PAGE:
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Biology: Chapter 5B Quiz
Terms in this set (23)
1st Law of Thermodynamics
The principle of conservation of energy. Energy can be transferred and transformed, but it cannot be created or destroyed.
A description of membrane structure, depicting a cellular membrane as a mosaic of diverse protein molecules embedded in a fluid bilayer made of phospholipid molecules.
Thermal energy; the amount of energy associated with the movement of the atoms and molecules in a body of matter. The energy in its most random form.
Referring to a solution that, when surrounding a cell, will cause the cell to lose water.
Referring to a solution that, when surrounding a cell, will cause the cell to take up water.
The change in shape of the active site of an enzyme, induced by entry of the substrate so that it binds more snugly to the substrate.
A solution having the same solute concentration as another solution, thus having no effect on passage of water in or out of the cell.
The energy of motion; the energy of a mass of matter that is moving. Moving matter does work by imparting motion to other matter.
The totality of an organism's chemical reactions.
A substance that impedes the activity of an enzyme without entering an active site. By binding elsewhere on the enzyme, a noncompetitive inhibitor changes the shape of the enzyme so that the active site no longer functions.
Method by which organisms regulate solute concentrations and balance the gain and loss of water.
The diffusion of water across a selectively permeable membrane.
The diffusion of a substance across a biological membrane, without any input of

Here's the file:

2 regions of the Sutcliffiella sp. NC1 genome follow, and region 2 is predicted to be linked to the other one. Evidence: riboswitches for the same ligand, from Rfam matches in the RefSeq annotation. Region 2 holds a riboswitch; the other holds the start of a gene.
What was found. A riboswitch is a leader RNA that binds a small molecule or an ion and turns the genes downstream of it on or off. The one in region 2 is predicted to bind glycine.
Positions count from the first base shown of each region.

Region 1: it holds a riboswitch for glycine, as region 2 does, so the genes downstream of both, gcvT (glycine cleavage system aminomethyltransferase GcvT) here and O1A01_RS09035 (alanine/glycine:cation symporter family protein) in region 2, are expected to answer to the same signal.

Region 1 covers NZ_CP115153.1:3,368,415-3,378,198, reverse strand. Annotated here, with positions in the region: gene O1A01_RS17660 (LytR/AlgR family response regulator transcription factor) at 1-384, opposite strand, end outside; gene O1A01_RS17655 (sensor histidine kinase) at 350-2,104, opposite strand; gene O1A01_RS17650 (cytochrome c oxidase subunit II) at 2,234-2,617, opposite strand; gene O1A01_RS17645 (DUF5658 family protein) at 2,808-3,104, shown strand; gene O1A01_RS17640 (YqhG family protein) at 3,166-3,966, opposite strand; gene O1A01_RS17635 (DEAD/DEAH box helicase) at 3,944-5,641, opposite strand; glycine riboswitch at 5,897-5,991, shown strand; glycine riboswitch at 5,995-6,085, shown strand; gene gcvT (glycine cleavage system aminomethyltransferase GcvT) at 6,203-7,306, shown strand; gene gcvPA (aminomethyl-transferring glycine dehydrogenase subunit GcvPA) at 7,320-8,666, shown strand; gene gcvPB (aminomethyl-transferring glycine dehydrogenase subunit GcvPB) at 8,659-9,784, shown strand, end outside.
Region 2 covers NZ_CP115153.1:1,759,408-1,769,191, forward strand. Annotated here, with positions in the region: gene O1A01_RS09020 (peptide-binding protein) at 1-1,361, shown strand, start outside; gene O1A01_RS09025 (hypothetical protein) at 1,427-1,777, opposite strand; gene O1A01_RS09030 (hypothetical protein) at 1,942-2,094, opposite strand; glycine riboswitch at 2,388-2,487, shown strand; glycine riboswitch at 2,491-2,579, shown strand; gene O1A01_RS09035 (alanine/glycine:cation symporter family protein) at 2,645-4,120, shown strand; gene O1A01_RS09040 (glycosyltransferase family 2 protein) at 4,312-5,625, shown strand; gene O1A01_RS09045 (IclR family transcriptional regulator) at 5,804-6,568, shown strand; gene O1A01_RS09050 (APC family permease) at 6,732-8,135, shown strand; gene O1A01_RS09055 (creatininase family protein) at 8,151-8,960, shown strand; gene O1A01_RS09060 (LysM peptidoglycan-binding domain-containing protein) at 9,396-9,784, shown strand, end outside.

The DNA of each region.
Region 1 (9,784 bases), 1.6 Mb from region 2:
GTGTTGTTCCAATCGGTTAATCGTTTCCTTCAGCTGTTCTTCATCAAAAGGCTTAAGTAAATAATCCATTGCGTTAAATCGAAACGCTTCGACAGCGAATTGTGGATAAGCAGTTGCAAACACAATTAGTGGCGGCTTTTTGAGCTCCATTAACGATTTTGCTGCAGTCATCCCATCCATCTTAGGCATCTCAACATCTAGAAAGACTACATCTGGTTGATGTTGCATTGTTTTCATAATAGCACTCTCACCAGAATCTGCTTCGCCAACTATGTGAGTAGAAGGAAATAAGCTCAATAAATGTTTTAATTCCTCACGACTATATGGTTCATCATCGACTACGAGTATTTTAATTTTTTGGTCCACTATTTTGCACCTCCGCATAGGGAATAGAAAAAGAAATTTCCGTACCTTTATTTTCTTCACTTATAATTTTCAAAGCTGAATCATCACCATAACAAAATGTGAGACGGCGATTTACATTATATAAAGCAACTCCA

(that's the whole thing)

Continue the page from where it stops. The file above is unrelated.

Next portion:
Cellular "eating"; a type of endocytosis whereby a cell engulfs macromolecules, other cells, or particles into its cytoplasm.
The transfer of a phosphate group, usually from ATP, to a molecule. Nearly all cellular work depends on ATP energizing other molecules by phosphorylation.
Cellular "drinking"; a type of endocytosis in which the cell takes fluid and dissolved solutes into small membranous vesicles.
The energy that matter possesses because of its location or arrangement. Water behind a dam and chemical bonds possess potential energy.
mediated endocytosis- The movement of specific molecules into a cell by the inward budding of membranous vesicles. The vesicles contain proteins with receptor sites specific to the molecules being taken in.
2nd Law of Thermodynamics
The principle whereby every energy conversion reduces the order of the universe, increasing its entropy. Ordered forms of energy are at least partly converted to heat.
A property of biological membranes that allows some substances to cross more easily than others and blocks the passage of other substances altogether.
1) A specific substance (reactant) on which an enzyme acts. Each enzyme recognizes only the specific substrate or substrates of the reaction it catalyzes. (2) A surface in or on which an organism lives.
The study of energy transformation that occurs in a collection of matter. See first law of thermodynamics; second law of thermodynamics.
The ability of a solution surrounding a cell to cause that cell to gain or lose water.
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